Easy Knitting: Knifty Knitter Warm Winter Cowl

Trying to keep warm this winter, I decided to knit myself a cowl.  A cowl, which is technically just a knitted tube, some how becomes a perfectly draped, luxurious, knit piece when you put it on.  Another bonus of the cowl is it’s an easy knitting project, especially for beginner yarn and needle crafters like me.

This was actually my second or third attempt at knitting crafts, so I called on the great tool that is the Knifty Knitter!  This rectangle shaped tool comes with everything you need to get started knitting, the loom, the hook, and instructions.  It makes things like counting and dropping stitches, a thing of the past! Knitting on this tool couldn’t be simpler.  The Knitter comes with full, step by step, instructions so I won’t repeat them here.  Lets get started!

Supplies:
-Caron Natura Lace Yarn 1lb
-Knifty Knitter

All my supplies with a little bit of work put in on the Knitter.I decided to go with a neutral color for maximum matching ability, and decided that I wanted a full and thick knit when all’s said and done.  To get a fuller knit you simply double wrap the Knifty Knitter.  If you look closely in the picture below you can see that each prong has two strands wrapped around the top and bottom-making for a thicker outcome.

Upclose of the double knit action.I made mine the entire length of the Knitter, which is about a foot long.  This way my cowl will be long enough to fold multiple different ways when finished.  As you continue knitting you will see your progress start to flow out of the bottom of the loom, making it easy to see your achievements so far.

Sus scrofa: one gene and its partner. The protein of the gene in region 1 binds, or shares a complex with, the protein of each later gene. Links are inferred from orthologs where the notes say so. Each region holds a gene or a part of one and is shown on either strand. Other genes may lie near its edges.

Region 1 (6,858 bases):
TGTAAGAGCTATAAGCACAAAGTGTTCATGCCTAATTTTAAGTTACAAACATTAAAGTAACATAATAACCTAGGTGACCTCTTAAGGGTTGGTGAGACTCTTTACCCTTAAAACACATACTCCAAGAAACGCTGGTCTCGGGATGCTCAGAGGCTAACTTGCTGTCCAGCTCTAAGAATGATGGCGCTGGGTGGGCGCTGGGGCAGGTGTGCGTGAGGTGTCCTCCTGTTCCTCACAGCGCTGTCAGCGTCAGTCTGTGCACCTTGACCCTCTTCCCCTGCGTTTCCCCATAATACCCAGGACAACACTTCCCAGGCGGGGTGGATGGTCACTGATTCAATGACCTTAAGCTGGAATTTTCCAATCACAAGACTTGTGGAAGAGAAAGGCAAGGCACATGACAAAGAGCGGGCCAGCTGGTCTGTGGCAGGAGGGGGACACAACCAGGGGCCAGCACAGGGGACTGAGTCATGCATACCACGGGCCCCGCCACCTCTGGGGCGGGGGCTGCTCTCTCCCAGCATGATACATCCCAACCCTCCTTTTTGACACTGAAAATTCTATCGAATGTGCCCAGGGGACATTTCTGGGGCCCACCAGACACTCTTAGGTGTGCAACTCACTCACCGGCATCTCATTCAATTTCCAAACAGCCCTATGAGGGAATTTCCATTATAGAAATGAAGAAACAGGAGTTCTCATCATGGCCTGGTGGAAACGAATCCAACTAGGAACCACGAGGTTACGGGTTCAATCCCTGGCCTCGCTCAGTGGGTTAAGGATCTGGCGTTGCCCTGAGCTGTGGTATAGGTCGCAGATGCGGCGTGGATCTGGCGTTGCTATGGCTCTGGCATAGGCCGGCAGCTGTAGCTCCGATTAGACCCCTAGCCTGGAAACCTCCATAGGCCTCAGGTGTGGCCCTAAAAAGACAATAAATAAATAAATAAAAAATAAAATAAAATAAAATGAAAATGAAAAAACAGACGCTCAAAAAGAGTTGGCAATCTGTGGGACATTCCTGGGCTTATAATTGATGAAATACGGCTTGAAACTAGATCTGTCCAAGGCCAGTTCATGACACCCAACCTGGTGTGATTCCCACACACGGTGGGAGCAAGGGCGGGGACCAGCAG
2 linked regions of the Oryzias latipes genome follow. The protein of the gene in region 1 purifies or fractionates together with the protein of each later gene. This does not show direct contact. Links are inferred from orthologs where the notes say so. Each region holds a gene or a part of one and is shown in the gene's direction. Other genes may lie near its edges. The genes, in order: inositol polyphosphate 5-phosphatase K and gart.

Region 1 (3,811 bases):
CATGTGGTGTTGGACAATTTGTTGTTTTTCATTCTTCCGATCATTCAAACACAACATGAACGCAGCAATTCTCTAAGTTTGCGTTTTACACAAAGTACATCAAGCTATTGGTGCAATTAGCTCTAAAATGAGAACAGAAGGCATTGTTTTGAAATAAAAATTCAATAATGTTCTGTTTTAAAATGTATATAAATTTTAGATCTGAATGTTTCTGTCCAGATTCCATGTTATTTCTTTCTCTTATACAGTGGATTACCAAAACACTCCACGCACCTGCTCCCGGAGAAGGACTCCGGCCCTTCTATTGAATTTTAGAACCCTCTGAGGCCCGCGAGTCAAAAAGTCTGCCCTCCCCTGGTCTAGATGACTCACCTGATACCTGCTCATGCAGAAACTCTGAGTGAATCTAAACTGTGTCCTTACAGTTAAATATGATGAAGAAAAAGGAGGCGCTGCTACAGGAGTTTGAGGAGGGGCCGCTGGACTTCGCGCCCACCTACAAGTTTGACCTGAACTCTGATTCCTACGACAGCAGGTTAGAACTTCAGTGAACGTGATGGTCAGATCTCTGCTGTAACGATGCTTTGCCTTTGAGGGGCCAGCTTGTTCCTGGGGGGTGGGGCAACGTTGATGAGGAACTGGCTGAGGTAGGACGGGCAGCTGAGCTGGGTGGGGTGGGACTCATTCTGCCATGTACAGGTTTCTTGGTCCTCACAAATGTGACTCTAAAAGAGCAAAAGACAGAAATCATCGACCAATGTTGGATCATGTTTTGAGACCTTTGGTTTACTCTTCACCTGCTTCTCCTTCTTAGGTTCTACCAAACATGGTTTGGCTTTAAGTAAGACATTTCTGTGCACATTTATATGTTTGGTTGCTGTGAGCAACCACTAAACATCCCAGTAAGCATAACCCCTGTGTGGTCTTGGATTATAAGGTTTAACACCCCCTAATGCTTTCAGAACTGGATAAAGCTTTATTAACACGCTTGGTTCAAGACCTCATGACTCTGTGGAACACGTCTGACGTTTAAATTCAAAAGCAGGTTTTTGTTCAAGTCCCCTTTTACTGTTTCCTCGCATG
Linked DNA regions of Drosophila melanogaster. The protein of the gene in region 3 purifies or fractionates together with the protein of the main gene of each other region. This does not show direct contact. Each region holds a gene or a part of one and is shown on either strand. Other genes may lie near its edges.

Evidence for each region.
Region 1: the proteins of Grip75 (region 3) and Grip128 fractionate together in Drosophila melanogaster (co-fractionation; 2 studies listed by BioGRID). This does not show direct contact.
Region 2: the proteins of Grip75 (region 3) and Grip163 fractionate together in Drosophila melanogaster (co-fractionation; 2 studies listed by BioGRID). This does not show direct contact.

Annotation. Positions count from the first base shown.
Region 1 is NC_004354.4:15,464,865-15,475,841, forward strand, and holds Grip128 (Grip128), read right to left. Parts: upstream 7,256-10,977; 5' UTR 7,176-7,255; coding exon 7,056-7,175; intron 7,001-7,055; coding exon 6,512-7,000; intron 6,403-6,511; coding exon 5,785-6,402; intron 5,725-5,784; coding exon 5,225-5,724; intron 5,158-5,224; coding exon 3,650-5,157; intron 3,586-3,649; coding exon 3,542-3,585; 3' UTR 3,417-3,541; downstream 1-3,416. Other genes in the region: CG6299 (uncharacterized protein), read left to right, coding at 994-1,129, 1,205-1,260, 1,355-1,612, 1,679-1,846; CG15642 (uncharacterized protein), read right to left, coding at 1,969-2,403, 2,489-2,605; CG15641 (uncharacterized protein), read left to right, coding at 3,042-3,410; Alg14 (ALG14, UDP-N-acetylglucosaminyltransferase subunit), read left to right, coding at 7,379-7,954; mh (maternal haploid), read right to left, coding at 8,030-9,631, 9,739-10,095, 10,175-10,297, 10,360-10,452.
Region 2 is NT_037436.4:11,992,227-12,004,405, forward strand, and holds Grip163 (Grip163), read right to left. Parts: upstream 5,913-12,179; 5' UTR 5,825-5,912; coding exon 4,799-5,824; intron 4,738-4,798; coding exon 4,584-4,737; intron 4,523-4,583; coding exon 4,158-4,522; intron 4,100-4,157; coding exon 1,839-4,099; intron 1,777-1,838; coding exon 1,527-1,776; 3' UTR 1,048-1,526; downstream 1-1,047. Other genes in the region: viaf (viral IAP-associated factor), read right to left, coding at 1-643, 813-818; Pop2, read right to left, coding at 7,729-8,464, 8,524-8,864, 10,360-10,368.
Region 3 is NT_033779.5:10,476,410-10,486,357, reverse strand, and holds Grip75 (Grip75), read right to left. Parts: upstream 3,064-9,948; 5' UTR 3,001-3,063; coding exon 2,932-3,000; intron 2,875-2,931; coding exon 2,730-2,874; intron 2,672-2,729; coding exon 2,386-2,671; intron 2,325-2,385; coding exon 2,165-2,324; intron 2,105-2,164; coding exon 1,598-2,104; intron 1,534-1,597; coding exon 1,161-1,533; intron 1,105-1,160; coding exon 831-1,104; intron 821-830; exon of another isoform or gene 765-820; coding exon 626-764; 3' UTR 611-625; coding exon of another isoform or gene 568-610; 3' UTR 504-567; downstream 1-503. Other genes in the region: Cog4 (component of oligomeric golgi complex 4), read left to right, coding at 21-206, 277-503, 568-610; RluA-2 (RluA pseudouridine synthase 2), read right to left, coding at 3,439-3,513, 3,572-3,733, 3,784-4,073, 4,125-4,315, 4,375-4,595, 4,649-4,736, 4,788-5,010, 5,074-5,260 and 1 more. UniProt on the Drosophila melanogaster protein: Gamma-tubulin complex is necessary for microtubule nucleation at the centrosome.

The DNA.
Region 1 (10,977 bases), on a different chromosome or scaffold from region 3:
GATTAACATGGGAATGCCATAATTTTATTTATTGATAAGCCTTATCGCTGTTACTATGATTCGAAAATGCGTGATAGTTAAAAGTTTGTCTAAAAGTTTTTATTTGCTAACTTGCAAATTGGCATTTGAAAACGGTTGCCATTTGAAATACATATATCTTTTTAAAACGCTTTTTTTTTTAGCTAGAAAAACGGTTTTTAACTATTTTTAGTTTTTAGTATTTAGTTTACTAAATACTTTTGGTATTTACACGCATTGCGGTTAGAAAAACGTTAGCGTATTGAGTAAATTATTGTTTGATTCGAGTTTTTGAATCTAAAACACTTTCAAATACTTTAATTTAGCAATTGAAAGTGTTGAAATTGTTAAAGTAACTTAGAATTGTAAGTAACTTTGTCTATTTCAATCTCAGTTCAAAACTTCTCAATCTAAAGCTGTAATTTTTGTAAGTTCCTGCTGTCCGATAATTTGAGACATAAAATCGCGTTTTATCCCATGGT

Progress!Continue knitting until you reach a preferred length.  I wanted my cowl to be a bit loose, for easy sliding on over the head, so I decided on a length of a little over 2 feet.  You may want to tweak the length based on your wearer.  When you have the desired length, finish and cast off. (Again full and clear directions come with the knitter.)

Use the large needle, that comes with the loom, and a long piece of matching yarn to stitch the two ends together.  Try to stitch as close to the ends as possible to make the seam smaller.  I stitched back a forth the length of the cowl, a few times to ensure maximum hold and strength.  Make sure not to pull too tight to create a noticeable strain in the knit.

StitchingWhen you’ve finished stitching, knot off the thread, and turn inside out, so the seam is facing inward.  Now wear and enjoy! Or give to a friend to enjoy, lots of my girlfriends have asked for a cowl after seeing mine.  These easy knitting crafts make such great gifts!

Finished Product-Looks great without a coat.Looks great without a coat, as an accessory, OR with a coat, doing its duty to keep you warm!  Personalize it by making it in your favorite color, or add a button rather then sew it together.  This yarn crafts project is totally customizable!

The Knifty Knitter makes this project easy and quick, you’ll look like a pro knitter in no time! Now get knitting!

Comments

  1. Logan Clark says: